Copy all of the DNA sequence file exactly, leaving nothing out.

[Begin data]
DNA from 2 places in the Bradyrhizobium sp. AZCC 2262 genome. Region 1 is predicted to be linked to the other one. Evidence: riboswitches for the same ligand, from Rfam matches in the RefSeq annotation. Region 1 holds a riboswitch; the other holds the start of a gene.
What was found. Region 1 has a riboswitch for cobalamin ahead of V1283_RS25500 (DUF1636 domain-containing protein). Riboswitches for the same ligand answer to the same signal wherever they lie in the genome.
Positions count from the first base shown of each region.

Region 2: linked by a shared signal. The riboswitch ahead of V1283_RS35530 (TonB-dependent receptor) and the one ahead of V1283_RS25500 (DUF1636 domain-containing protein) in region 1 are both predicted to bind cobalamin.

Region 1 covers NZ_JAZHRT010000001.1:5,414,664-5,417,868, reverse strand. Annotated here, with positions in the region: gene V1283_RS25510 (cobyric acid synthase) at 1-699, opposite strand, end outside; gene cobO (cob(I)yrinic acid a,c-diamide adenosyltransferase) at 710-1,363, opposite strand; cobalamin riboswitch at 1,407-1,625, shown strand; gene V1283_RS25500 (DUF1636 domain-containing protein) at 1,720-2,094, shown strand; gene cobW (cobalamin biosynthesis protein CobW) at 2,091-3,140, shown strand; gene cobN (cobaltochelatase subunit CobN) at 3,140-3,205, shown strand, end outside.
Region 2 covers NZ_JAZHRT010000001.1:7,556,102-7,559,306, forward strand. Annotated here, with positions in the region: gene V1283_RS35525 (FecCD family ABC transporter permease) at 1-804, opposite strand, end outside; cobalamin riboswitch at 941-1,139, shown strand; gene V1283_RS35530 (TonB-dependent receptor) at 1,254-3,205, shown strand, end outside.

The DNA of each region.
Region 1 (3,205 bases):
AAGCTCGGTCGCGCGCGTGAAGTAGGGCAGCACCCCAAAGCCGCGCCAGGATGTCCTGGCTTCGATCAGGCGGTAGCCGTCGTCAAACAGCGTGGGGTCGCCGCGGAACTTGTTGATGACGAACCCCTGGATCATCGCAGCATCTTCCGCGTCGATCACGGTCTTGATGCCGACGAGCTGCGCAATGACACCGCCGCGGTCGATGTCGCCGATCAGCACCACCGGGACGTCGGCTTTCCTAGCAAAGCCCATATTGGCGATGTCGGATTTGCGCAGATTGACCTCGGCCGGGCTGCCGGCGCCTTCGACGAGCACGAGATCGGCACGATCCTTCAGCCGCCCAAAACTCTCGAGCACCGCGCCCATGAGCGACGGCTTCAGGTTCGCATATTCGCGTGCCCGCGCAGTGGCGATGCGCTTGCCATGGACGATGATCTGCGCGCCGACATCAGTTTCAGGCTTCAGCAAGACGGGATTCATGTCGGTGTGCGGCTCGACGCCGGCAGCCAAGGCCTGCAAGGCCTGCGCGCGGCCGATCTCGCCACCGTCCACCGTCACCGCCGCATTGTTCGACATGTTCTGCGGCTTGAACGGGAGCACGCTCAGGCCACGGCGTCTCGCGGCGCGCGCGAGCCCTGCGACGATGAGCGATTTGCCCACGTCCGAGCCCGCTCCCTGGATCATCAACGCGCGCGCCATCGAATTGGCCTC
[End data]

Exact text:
DNA from 2 places in the Bradyrhizobium sp. AZCC 2262 genome. Region 1 is predicted to be linked to the other one. Evidence: riboswitches for the same ligand, from Rfam matches in the RefSeq annotation. Region 1 holds a riboswitch; the other holds the start of a gene.
What was found. Region 1 has a riboswitch for cobalamin ahead of V1283_RS25500 (DUF1636 domain-containing protein). Riboswitches for the same ligand answer to the same signal wherever they lie in the genome.
Positions count from the first base shown of each region.

Region 2: linked by a shared signal. The riboswitch ahead of V1283_RS35530 (TonB-dependent receptor) and the one ahead of V1283_RS25500 (DUF1636 domain-containing protein) in region 1 are both predicted to bind cobalamin.

Region 1 covers NZ_JAZHRT010000001.1:5,414,664-5,417,868, reverse strand. Annotated here, with positions in the region: gene V1283_RS25510 (cobyric acid synthase) at 1-699, opposite strand, end outside; gene cobO (cob(I)yrinic acid a,c-diamide adenosyltransferase) at 710-1,363, opposite strand; cobalamin riboswitch at 1,407-1,625, shown strand; gene V1283_RS25500 (DUF1636 domain-containing protein) at 1,720-2,094, shown strand; gene cobW (cobalamin biosynthesis protein CobW) at 2,091-3,140, shown strand; gene cobN (cobaltochelatase subunit CobN) at 3,140-3,205, shown strand, end outside.
Region 2 covers NZ_JAZHRT010000001.1:7,556,102-7,559,306, forward strand. Annotated here, with positions in the region: gene V1283_RS35525 (FecCD family ABC transporter permease) at 1-804, opposite strand, end outside; cobalamin riboswitch at 941-1,139, shown strand; gene V1283_RS35530 (TonB-dependent receptor) at 1,254-3,205, shown strand, end outside.

The DNA of each region.
Region 1 (3,205 bases):
AAGCTCGGTCGCGCGCGTGAAGTAGGGCAGCACCCCAAAGCCGCGCCAGGATGTCCTGGCTTCGATCAGGCGGTAGCCGTCGTCAAACAGCGTGGGGTCGCCGCGGAACTTGTTGATGACGAACCCCTGGATCATCGCAGCATCTTCCGCGTCGATCACGGTCTTGATGCCGACGAGCTGCGCAATGACACCGCCGCGGTCGATGTCGCCGATCAGCACCACCGGGACGTCGGCTTTCCTAGCAAAGCCCATATTGGCGATGTCGGATTTGCGCAGATTGACCTCGGCCGGGCTGCCGGCGCCTTCGACGAGCACGAGATCGGCACGATCCTTCAGCCGCCCAAAACTCTCGAGCACCGCGCCCATGAGCGACGGCTTCAGGTTCGCATATTCGCGTGCCCGCGCAGTGGCGATGCGCTTGCCATGGACGATGATCTGCGCGCCGACATCAGTTTCAGGCTTCAGCAAGACGGGATTCATGTCGGTGTGCGGCTCGACGCCGGCAGCCAAGGCCTGCAAGGCCTGCGCGCGGCCGATCTCGCCACCGTCCACCGTCACCGCCGCATTGTTCGACATGTTCTGCGGCTTGAACGGGAGCACGCTCAGGCCACGGCGTCTCGCGGCGCGCGCGAGCCCTGCGACGATGAGCGATTTGCCCACGTCCGAGCCCGCTCCCTGGATCATCAACGCGCGCGCCATCGAATTGGCCTC